Winding down the War on Drugs

Nevada voters approved medical marijuana at the polls, placing it in the state constitution in the year 2000 and instructing “The Legislature shall provide by law for … appropriate methods for supply of the plant to patients authorized to use it.”

Now, sick Nevadans can pay a $150 fee and acquire a physician’s recommendation for the medicinal plant. Then — they can’t get any.

Oh, some do. They can grow their own, with an absurd limitation on the number of seedlings grown at any time. (Imagine a gardener trying to grow a crop of carrots … while being limited to seven seedlings.)

But police have continued to bust well-meaning souls who have tried to help patients acquire this medicinal plant, threatening Biblical prison terms.

A year ago, District Court Judge Donald Mosley — in his last day on the bench — condemned the absurd state of Nevada’s medical marijuana law, calling it “ridiculous.”

Judge Mosley dismissed a drug trafficking case against Nathan Hamilton and Leonard Schwingdorf, who supplied the herb to patients unable to grow it themselves.

“It is apparent to the Court that the statutory scheme set out for the lawful distribution of medical marijuana is either poorly contemplated or purposely constructed to frustrate the implementation of constitutionally mandated access to the substance,” Mosley wrote.

Prosecutors argued the marijuana dispensary staff suggested a specific cash donation for the marijuana, which under state law qualifies as “consideration” and is illegal. They also charged the dispensaries were growing more than seven plants.

“It is absurd to suppose that from an unspecified source ‘free’ marijuana will be provided to those who are lawfully empowered to receive it,” Mosley wrote.

Now comes state Sen. Tick Segerblom, D-Las Vegas, with a bill to authorize 10 medical marijuana dispensaries initially in Clark County, to be expanded as needed. A $20,000 fee — and a $5,000 annual renewal — would be required to operate a for-profit marijuana dispensary, treating such operations in a manner similar to the current regulation of pharmacies.

In a hearing on SB374 last week, Metropolitan Police Department lobbyist Chuck Calloway said the agency has some concerns about the plan. He also asked the Legislature to increase sentences for those who grow marijuana outside the new regulated regime.

“We have a huge problem with indoor and outdoor grow houses,” Mr. Calloway stated.

What kind of problem? Toxic pot? Low potency? Illicit growers charging extortionate prices?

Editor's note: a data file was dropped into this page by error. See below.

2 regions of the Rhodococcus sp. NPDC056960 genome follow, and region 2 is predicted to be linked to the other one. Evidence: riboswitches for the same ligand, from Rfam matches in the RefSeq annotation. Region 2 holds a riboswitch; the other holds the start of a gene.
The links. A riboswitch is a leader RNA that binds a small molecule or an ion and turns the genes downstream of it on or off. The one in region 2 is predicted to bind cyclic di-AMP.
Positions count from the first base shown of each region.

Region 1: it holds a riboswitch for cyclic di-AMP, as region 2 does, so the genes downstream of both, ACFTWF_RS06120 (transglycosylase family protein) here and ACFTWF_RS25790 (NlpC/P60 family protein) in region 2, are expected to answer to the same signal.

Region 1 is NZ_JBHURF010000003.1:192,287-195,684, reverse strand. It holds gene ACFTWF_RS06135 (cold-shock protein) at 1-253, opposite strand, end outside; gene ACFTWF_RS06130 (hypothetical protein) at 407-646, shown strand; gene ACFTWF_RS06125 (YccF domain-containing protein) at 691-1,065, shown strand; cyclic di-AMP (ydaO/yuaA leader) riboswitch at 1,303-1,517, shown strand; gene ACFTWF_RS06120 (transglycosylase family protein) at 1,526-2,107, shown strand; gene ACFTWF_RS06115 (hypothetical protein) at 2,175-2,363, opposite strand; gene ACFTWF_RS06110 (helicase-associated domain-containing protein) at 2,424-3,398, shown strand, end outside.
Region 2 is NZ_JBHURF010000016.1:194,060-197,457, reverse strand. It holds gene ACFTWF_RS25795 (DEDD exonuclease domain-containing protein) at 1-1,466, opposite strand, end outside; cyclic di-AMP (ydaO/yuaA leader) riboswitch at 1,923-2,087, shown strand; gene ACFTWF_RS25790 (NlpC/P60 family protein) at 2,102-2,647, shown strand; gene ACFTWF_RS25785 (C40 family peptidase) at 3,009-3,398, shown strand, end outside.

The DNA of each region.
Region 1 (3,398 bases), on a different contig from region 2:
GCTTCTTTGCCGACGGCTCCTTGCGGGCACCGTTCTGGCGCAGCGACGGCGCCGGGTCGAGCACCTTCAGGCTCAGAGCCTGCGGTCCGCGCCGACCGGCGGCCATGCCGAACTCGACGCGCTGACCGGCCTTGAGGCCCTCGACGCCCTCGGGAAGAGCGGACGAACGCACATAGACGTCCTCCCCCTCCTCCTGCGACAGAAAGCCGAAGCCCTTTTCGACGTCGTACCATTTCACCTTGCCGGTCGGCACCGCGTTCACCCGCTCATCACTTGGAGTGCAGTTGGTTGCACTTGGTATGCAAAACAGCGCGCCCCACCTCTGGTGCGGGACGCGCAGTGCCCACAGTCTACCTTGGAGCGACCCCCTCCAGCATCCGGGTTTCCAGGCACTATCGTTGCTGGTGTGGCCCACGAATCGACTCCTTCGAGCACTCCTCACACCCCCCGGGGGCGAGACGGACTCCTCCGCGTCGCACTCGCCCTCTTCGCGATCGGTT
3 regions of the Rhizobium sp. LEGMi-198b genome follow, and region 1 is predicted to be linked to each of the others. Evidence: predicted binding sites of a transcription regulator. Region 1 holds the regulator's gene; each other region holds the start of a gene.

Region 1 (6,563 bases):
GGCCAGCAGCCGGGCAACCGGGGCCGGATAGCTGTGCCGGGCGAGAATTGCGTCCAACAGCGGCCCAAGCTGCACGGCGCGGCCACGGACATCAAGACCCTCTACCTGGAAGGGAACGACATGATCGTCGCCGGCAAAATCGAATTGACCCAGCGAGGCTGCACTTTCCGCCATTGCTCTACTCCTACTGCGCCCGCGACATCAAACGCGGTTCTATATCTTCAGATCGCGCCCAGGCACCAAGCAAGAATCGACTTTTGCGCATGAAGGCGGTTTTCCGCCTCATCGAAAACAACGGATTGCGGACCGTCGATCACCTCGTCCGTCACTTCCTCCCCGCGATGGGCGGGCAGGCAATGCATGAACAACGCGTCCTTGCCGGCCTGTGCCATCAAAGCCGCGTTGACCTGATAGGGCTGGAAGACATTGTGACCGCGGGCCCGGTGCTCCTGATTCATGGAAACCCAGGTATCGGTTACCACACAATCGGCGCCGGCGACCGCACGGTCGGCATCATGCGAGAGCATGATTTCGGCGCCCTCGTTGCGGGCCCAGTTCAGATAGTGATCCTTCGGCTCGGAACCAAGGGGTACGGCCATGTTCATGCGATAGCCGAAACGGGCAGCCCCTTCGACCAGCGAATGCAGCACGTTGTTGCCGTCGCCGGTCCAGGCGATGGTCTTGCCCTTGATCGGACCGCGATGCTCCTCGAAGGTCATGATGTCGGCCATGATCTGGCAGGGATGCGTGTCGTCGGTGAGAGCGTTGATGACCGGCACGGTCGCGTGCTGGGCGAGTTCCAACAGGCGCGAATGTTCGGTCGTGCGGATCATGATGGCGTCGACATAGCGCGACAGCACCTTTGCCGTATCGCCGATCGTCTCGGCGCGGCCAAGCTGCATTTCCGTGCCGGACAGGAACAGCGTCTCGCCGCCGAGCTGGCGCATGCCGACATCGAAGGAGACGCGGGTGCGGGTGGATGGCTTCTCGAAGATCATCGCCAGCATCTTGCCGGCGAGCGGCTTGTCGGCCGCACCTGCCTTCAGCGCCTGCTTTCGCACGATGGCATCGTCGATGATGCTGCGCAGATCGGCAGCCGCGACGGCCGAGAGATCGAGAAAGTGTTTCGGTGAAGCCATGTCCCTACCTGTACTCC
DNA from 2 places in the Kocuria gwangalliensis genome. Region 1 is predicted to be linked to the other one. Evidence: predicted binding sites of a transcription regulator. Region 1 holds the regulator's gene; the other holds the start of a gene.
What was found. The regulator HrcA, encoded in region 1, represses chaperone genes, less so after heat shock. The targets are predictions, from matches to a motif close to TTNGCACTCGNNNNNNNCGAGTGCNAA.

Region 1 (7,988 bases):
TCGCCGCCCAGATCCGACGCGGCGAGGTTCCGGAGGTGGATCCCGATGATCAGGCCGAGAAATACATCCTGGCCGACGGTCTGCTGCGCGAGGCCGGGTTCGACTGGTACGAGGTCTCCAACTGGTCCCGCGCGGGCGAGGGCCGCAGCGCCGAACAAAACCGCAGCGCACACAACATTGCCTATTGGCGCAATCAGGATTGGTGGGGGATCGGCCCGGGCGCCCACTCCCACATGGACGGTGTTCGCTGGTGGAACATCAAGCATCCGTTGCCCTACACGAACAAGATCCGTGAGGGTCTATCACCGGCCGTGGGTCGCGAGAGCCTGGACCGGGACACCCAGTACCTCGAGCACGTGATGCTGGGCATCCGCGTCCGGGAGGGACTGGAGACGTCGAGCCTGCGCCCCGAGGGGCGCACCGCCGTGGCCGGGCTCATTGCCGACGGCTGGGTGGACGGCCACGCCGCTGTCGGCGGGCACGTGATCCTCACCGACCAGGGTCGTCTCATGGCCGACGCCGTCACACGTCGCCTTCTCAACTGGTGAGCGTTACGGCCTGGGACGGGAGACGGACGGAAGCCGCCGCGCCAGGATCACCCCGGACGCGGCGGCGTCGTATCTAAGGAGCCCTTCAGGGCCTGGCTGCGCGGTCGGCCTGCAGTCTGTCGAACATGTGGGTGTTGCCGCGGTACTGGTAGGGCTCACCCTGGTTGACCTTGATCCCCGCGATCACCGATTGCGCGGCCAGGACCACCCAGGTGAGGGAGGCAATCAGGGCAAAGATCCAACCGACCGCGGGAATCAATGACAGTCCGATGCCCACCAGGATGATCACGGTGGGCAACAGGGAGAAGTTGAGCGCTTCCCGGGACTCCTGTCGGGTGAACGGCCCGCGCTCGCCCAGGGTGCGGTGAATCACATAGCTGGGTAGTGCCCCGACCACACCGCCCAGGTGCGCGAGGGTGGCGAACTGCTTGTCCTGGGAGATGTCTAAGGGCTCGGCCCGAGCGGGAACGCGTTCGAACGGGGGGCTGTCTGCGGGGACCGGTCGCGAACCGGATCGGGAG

The problem Metro has with marijuana growers is that they don’t want any marijuana growers. Their conduct in busting even the most well-intentioned dispensaries — enabling a prosecution racket that demands heavier sentences than those meted out to armed robbers — is further evidence of a decade of foot-dragging on the part of a public agency that has arrogantly refused to comply with the obvious direction of the very electorate they claim to “serve and protect.”

Yes, “grow houses” can trash the interiors of rental houses, which is a property crime. But these illicit activities persist precisely because “law enforcement” has been ignoring the law in order to wage their own moral jihad against a plant which Americans are now unmistakably shepherding toward commercial normalcy.

Americans finally figured out in 1933 the best way to keep their neighbors and kids from going blind on toxic bathtub gin was to make sure a product of guaranteed purity — regulated for purity and truth in labeling — was available for modest cost down at the corner liquor store.

Sobriety still beats drunkenness. The police and the pulpit and everyone in between can and should urge moderation. But our prisons aren’t full enough of non-violent, victimless offenders?

Draconian cries for ever harsher sentences for docile pot-smokers who nurse along an eighth seedling have lost all credibility, are embarrassing, and should be ignored.

Mr. Segerblom’s bill could use some fine-tuning. If anything, it continues the tradition of imposing levels of government regulation for which I can find no justification in either the state or federal constitution. An adult should have no more trouble buying marijuana than aspirin — a drug from which (unlike marijuana) it is actually possible to die of an overdose.

But SB374 is a heck of a lot better start at complying with the decade-old instructions of Nevada voters than anyone else has presented. Give it a try, and make any necessary adjustments later.

Though I would suggest one addition: legislative amnesty and a recommendation for a full pardon for any non-violent offender who’s been caught up in the legal system for merely trying to do what the voters ordered done a dozen years ago — providing marijuana to sick people.

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